"Gone Freightless"

In 1999, Cary Fridley left the Freight Hoppers to settle in Asheville, North Carolina. A year later, she released Neighbor Girl, showcasing the traditional Appalachian music she loves, on her own Juba label. While performing locally in various traditional contexts, she broadened her musical palette as she faced the working musician’s primary challenge: economic survival.
Down South, her new self-released effort, reflects those experiences. “It was seven years since the first album, and [to me] it was, ‘What have I been doing, and what would represent me right now?” she says. “What are my things I stand out the best on, what are my favorite songs, and if I could take the best of my musical life here in Asheville, what would it be?”
“Scotland Man” (with the 7 Mile Ford String Band, “Pretty Saro”, and the Carter Family’s “Lonesome Homesick Blues”, with Daniel Coolik on guitar, dominate the album, but Fridley turns a corner by offering edgy electric blues renditions of R.L. Burnside’s “Goin' Down South” and Blind Willie McTell’s “God Don’t Like It” with the Lowdown Travelers. A raw, austere-honky-tonk band frames Kitty Wells’ “Making Believe” and the Ola Belle Reed composition (and Freight Hoppers favorite) “You Led Me To The Wrong.” Fridley’s first original, the country ballad “Cheatin’”, was inspired by the story her brother – then stationed in Iraq – told her of a comrade who was engaged to one soldier and in love with another. “It’s a strange song, ‘cause it’s from the man’s point of view,” she says.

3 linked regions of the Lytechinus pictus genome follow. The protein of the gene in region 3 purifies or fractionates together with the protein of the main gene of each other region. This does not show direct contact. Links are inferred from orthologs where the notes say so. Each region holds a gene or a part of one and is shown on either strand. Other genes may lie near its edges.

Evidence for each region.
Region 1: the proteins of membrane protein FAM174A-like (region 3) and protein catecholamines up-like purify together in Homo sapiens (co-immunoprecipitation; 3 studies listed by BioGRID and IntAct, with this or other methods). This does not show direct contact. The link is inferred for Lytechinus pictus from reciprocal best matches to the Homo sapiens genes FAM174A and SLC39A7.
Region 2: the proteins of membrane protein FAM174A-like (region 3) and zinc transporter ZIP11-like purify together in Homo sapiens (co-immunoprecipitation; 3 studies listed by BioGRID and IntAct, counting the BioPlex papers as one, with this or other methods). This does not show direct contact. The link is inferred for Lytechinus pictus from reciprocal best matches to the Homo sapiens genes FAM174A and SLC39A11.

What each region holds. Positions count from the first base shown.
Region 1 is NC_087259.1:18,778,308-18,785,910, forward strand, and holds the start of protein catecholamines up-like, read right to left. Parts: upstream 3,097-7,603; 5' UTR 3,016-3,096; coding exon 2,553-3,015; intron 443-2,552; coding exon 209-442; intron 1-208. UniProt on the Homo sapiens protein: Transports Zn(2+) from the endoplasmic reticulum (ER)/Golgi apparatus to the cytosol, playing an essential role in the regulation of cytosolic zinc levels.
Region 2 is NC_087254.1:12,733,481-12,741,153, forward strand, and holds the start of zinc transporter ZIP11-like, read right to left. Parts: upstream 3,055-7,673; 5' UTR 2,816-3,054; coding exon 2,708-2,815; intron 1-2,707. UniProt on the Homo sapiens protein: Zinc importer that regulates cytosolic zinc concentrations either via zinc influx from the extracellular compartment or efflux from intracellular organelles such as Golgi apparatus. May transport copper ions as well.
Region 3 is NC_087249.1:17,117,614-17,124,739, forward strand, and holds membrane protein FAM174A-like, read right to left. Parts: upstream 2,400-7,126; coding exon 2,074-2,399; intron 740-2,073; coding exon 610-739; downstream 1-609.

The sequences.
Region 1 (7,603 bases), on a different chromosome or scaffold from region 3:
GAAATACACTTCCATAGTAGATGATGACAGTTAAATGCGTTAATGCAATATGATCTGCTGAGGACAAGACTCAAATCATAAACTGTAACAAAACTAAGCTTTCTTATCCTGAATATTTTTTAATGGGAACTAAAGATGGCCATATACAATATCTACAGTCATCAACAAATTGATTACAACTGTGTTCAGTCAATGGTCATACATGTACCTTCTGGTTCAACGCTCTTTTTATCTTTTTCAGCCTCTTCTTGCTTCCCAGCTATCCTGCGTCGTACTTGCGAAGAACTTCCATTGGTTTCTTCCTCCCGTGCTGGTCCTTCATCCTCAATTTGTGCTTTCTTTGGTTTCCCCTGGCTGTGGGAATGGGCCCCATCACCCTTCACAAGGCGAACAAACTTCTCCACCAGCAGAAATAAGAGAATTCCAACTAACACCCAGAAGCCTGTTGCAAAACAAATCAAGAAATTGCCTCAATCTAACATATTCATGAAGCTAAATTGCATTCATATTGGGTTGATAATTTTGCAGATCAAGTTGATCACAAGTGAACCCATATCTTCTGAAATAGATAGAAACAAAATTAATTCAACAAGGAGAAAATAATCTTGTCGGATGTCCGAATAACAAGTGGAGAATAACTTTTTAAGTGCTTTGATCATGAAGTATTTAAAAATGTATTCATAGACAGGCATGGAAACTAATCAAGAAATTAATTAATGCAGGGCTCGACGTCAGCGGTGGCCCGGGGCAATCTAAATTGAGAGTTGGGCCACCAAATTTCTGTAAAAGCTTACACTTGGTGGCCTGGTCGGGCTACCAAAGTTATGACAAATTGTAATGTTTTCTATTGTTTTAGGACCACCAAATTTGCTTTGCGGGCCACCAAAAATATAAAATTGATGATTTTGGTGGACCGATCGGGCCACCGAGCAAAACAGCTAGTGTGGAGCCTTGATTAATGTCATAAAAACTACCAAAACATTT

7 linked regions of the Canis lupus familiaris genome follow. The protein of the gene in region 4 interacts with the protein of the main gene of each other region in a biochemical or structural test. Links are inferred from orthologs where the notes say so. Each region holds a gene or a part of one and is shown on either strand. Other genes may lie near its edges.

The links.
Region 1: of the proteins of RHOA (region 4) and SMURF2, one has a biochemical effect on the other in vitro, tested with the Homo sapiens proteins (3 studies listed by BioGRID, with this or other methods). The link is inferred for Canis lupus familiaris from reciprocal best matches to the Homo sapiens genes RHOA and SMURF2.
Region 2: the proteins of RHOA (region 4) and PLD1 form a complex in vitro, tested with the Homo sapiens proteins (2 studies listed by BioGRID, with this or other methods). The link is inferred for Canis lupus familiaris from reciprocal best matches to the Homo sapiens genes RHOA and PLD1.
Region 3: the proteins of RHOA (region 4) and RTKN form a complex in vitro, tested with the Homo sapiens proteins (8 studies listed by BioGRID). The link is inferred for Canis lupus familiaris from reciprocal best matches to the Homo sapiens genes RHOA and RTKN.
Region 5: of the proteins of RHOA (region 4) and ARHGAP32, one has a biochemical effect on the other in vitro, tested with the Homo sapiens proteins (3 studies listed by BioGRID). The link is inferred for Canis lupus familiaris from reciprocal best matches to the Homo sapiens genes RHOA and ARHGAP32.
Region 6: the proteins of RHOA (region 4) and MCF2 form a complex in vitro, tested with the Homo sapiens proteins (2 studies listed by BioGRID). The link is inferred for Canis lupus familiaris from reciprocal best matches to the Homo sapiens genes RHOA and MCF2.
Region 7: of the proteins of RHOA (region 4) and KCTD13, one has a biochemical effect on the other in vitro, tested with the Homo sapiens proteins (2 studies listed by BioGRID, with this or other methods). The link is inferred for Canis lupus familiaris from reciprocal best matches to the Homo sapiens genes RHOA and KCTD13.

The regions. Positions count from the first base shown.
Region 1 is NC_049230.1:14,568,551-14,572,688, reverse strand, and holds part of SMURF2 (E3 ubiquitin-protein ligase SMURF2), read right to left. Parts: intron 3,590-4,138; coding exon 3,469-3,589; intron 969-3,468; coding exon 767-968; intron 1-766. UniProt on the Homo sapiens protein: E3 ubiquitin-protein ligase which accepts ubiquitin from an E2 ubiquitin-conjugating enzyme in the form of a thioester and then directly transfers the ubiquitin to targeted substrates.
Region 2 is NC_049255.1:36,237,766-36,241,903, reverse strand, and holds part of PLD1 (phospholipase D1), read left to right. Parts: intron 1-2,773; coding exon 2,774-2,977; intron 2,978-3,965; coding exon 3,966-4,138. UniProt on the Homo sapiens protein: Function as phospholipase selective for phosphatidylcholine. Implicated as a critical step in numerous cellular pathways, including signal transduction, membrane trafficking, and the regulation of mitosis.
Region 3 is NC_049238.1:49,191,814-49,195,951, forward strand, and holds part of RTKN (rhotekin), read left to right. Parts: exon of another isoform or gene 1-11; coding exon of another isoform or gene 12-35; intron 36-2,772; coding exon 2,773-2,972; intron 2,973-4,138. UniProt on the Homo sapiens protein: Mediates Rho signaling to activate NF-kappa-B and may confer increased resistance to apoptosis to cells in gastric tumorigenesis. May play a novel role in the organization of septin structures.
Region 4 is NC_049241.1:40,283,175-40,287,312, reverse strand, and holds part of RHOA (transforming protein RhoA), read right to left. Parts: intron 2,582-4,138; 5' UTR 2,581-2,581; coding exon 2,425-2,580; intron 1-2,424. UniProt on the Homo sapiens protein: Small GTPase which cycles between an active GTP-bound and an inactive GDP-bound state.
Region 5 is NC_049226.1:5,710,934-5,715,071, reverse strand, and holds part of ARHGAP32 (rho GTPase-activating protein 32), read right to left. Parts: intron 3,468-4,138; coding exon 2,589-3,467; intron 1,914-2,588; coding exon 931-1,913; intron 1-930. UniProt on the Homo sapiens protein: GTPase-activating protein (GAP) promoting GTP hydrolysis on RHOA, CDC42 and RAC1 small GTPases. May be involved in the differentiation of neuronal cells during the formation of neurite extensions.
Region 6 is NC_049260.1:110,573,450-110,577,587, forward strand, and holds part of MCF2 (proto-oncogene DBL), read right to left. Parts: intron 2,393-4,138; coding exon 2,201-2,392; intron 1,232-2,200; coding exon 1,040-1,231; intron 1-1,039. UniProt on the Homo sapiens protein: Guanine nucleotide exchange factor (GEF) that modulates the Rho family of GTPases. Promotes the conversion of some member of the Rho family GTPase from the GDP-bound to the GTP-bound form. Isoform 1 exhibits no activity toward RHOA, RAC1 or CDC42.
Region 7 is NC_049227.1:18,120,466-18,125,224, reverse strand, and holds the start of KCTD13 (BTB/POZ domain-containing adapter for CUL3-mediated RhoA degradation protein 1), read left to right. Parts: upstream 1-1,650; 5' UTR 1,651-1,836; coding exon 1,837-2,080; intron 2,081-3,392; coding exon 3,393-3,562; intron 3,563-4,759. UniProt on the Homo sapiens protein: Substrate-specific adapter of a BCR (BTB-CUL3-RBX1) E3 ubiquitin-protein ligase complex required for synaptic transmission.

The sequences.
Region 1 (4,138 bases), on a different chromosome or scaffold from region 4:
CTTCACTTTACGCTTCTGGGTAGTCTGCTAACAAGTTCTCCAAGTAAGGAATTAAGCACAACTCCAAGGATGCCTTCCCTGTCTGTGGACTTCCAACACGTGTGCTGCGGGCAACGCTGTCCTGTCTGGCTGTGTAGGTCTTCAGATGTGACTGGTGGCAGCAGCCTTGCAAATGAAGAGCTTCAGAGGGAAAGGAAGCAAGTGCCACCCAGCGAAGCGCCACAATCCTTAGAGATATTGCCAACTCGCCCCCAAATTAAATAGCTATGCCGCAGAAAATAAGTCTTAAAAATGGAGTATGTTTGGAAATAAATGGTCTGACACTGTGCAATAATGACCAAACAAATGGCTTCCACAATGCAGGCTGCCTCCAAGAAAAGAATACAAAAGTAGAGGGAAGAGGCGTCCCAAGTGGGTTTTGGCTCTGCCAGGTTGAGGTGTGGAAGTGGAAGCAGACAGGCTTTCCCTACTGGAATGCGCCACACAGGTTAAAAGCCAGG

Given the note on Fridley’s MySpace page explaining the album’s diversity, does she anticipate flak from traditionalists? “That crossed my mind, but I decided not to care,” she laughs. “I decided one of the reasons behind the Freight Hoppers’ success is we were just trying to do the thing that we loved the best.
“In a lot of ways, I’m a purist when it comes to old-time music. So with the other music on there, I was trying to free myself up and just express in a more modern vein. It was honest both way.”
Fridley grew up in Covington, Virginia, ten miles from the West Virginia line. Her dad, a local pharmacist, never pursued his dreams of paying bluegrass banjo, but when he noticed the instrument fascinated his daughter, he helped her get lessons. When she was 12, he began dropping her off at a weekly bluegrass jam held by locals he knew well, all experienced amateurs who imparted the musical wisdom instruction books don’t teach. They also encouraged her to sing.